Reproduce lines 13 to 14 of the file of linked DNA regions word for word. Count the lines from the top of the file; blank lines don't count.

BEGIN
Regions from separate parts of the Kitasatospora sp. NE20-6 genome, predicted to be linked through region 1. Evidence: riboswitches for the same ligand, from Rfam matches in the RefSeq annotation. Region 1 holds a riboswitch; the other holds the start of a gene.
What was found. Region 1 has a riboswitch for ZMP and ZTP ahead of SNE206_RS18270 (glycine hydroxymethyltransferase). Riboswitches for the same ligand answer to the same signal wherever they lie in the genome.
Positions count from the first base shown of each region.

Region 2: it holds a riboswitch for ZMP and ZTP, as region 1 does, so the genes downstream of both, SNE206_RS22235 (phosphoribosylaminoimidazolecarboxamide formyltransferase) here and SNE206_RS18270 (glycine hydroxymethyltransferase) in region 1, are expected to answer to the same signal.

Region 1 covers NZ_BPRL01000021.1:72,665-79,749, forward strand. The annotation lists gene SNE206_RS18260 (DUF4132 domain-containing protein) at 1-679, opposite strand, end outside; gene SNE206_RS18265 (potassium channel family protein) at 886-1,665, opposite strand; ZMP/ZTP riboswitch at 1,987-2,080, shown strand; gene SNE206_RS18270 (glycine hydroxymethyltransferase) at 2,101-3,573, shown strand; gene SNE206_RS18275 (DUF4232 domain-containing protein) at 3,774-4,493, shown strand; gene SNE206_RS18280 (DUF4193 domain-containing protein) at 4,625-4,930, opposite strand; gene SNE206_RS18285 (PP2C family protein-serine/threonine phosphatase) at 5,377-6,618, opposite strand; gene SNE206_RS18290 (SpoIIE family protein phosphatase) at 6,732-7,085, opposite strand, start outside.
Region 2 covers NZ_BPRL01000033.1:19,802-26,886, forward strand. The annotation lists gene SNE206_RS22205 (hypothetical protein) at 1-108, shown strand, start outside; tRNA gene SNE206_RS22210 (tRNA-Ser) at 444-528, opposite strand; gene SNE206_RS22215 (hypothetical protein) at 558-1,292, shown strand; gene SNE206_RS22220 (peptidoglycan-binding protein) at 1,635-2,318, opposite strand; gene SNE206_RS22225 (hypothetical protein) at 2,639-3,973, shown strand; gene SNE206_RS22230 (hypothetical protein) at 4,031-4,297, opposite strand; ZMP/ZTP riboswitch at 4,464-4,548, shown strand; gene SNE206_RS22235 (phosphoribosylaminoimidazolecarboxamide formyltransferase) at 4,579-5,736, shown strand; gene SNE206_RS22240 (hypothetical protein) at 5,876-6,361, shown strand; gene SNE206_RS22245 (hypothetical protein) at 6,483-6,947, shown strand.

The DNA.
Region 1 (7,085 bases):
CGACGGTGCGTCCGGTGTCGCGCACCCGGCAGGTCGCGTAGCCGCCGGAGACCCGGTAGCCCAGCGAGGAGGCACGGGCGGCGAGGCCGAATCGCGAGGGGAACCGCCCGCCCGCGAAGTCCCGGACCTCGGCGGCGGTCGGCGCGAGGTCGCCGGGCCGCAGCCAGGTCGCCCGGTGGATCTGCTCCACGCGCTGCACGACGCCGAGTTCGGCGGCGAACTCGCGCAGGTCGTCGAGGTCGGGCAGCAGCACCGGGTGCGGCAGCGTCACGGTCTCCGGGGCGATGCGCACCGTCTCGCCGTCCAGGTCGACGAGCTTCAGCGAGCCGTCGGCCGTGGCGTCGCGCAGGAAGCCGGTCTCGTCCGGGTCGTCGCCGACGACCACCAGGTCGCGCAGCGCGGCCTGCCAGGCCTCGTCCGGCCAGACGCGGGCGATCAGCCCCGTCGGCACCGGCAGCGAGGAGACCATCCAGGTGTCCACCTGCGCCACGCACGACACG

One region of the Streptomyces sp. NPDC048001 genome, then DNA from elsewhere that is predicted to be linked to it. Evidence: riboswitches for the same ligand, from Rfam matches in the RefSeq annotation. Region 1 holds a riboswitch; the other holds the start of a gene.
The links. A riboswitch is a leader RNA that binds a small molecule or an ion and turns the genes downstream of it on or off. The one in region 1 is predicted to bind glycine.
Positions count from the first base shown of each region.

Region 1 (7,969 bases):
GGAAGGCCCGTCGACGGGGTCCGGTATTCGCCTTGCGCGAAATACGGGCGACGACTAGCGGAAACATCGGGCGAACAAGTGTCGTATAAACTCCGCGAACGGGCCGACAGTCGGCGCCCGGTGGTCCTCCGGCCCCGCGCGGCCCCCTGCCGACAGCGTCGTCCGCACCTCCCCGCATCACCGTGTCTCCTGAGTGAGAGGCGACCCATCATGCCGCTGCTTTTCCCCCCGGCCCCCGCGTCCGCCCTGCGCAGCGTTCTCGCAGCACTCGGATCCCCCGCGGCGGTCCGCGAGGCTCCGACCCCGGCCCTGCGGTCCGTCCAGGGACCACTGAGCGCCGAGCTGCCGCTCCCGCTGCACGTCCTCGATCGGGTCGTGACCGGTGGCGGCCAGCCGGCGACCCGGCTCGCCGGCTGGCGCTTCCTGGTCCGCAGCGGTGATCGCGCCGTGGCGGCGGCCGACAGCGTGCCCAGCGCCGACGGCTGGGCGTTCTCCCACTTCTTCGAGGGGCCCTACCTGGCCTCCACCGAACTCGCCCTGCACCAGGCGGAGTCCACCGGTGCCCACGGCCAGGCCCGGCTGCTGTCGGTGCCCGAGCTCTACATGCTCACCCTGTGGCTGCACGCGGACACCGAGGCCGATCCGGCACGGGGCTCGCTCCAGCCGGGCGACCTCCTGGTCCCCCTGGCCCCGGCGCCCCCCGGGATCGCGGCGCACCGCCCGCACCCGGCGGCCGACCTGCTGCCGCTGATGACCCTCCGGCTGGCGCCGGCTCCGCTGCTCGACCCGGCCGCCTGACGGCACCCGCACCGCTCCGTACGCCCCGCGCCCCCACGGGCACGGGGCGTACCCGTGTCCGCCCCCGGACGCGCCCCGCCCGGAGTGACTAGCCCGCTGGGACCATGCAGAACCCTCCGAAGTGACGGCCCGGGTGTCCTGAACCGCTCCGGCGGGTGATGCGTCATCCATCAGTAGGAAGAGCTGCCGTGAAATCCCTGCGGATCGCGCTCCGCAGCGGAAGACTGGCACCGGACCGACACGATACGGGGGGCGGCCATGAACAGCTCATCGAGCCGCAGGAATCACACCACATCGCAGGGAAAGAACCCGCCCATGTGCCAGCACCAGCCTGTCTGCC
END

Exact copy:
Region 1 (7,969 bases):
GGAAGGCCCGTCGACGGGGTCCGGTATTCGCCTTGCGCGAAATACGGGCGACGACTAGCGGAAACATCGGGCGAACAAGTGTCGTATAAACTCCGCGAACGGGCCGACAGTCGGCGCCCGGTGGTCCTCCGGCCCCGCGCGGCCCCCTGCCGACAGCGTCGTCCGCACCTCCCCGCATCACCGTGTCTCCTGAGTGAGAGGCGACCCATCATGCCGCTGCTTTTCCCCCCGGCCCCCGCGTCCGCCCTGCGCAGCGTTCTCGCAGCACTCGGATCCCCCGCGGCGGTCCGCGAGGCTCCGACCCCGGCCCTGCGGTCCGTCCAGGGACCACTGAGCGCCGAGCTGCCGCTCCCGCTGCACGTCCTCGATCGGGTCGTGACCGGTGGCGGCCAGCCGGCGACCCGGCTCGCCGGCTGGCGCTTCCTGGTCCGCAGCGGTGATCGCGCCGTGGCGGCGGCCGACAGCGTGCCCAGCGCCGACGGCTGGGCGTTCTCCCACTTCTTCGAGGGGCCCTACCTGGCCTCCACCGAACTCGCCCTGCACCAGGCGGAGTCCACCGGTGCCCACGGCCAGGCCCGGCTGCTGTCGGTGCCCGAGCTCTACATGCTCACCCTGTGGCTGCACGCGGACACCGAGGCCGATCCGGCACGGGGCTCGCTCCAGCCGGGCGACCTCCTGGTCCCCCTGGCCCCGGCGCCCCCCGGGATCGCGGCGCACCGCCCGCACCCGGCGGCCGACCTGCTGCCGCTGATGACCCTCCGGCTGGCGCCGGCTCCGCTGCTCGACCCGGCCGCCTGACGGCACCCGCACCGCTCCGTACGCCCCGCGCCCCCACGGGCACGGGGCGTACCCGTGTCCGCCCCCGGACGCGCCCCGCCCGGAGTGACTAGCCCGCTGGGACCATGCAGAACCCTCCGAAGTGACGGCCCGGGTGTCCTGAACCGCTCCGGCGGGTGATGCGTCATCCATCAGTAGGAAGAGCTGCCGTGAAATCCCTGCGGATCGCGCTCCGCAGCGGAAGACTGGCACCGGACCGACACGATACGGGGGGCGGCCATGAACAGCTCATCGAGCCGCAGGAATCACACCACATCGCAGGGAAAGAACCCGCCCATGTGCCAGCACCAGCCTGTCTGCC